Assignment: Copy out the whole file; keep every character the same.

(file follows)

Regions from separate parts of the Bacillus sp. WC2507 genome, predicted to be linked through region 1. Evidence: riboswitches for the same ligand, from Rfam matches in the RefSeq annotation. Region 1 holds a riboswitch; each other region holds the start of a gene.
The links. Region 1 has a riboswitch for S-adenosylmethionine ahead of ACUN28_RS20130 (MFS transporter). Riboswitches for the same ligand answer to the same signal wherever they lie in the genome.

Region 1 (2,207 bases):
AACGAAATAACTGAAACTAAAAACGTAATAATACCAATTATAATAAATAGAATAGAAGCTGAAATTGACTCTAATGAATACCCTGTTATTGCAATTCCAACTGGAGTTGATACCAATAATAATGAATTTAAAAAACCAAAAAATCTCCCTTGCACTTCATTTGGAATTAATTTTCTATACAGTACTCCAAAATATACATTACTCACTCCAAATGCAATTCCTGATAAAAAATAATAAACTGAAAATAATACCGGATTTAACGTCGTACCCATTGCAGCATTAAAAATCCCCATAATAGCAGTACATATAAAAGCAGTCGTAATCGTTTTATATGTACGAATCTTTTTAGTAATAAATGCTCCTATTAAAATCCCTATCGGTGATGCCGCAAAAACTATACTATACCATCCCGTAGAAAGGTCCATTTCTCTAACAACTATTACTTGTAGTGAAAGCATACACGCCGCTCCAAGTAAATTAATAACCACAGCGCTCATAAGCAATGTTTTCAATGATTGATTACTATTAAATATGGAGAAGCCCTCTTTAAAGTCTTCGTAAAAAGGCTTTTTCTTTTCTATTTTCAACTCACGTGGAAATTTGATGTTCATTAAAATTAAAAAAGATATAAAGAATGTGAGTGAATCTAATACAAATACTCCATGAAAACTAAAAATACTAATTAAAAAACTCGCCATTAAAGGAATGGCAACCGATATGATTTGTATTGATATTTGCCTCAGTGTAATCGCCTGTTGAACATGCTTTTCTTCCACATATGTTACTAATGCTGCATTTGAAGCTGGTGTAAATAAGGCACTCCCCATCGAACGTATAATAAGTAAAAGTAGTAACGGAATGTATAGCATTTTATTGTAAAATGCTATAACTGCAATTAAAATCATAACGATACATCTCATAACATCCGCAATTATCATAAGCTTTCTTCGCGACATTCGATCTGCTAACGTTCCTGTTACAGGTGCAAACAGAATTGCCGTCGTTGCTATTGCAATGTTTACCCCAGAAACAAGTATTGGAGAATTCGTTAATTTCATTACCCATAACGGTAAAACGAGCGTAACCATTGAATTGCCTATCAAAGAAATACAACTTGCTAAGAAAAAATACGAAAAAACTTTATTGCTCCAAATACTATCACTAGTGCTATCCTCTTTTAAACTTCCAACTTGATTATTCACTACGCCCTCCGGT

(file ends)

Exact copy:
Regions from separate parts of the Bacillus sp. WC2507 genome, predicted to be linked through region 1. Evidence: riboswitches for the same ligand, from Rfam matches in the RefSeq annotation. Region 1 holds a riboswitch; each other region holds the start of a gene.
The links. Region 1 has a riboswitch for S-adenosylmethionine ahead of ACUN28_RS20130 (MFS transporter). Riboswitches for the same ligand answer to the same signal wherever they lie in the genome.

Region 1 (2,207 bases):
AACGAAATAACTGAAACTAAAAACGTAATAATACCAATTATAATAAATAGAATAGAAGCTGAAATTGACTCTAATGAATACCCTGTTATTGCAATTCCAACTGGAGTTGATACCAATAATAATGAATTTAAAAAACCAAAAAATCTCCCTTGCACTTCATTTGGAATTAATTTTCTATACAGTACTCCAAAATATACATTACTCACTCCAAATGCAATTCCTGATAAAAAATAATAAACTGAAAATAATACCGGATTTAACGTCGTACCCATTGCAGCATTAAAAATCCCCATAATAGCAGTACATATAAAAGCAGTCGTAATCGTTTTATATGTACGAATCTTTTTAGTAATAAATGCTCCTATTAAAATCCCTATCGGTGATGCCGCAAAAACTATACTATACCATCCCGTAGAAAGGTCCATTTCTCTAACAACTATTACTTGTAGTGAAAGCATACACGCCGCTCCAAGTAAATTAATAACCACAGCGCTCATAAGCAATGTTTTCAATGATTGATTACTATTAAATATGGAGAAGCCCTCTTTAAAGTCTTCGTAAAAAGGCTTTTTCTTTTCTATTTTCAACTCACGTGGAAATTTGATGTTCATTAAAATTAAAAAAGATATAAAGAATGTGAGTGAATCTAATACAAATACTCCATGAAAACTAAAAATACTAATTAAAAAACTCGCCATTAAAGGAATGGCAACCGATATGATTTGTATTGATATTTGCCTCAGTGTAATCGCCTGTTGAACATGCTTTTCTTCCACATATGTTACTAATGCTGCATTTGAAGCTGGTGTAAATAAGGCACTCCCCATCGAACGTATAATAAGTAAAAGTAGTAACGGAATGTATAGCATTTTATTGTAAAATGCTATAACTGCAATTAAAATCATAACGATACATCTCATAACATCCGCAATTATCATAAGCTTTCTTCGCGACATTCGATCTGCTAACGTTCCTGTTACAGGTGCAAACAGAATTGCCGTCGTTGCTATTGCAATGTTTACCCCAGAAACAAGTATTGGAGAATTCGTTAATTTCATTACCCATAACGGTAAAACGAGCGTAACCATTGAATTGCCTATCAAAGAAATACAACTTGCTAAGAAAAAATACGAAAAAACTTTATTGCTCCAAATACTATCACTAGTGCTATCCTCTTTTAAACTTCCAACTTGATTATTCACTACGCCCTCCGGT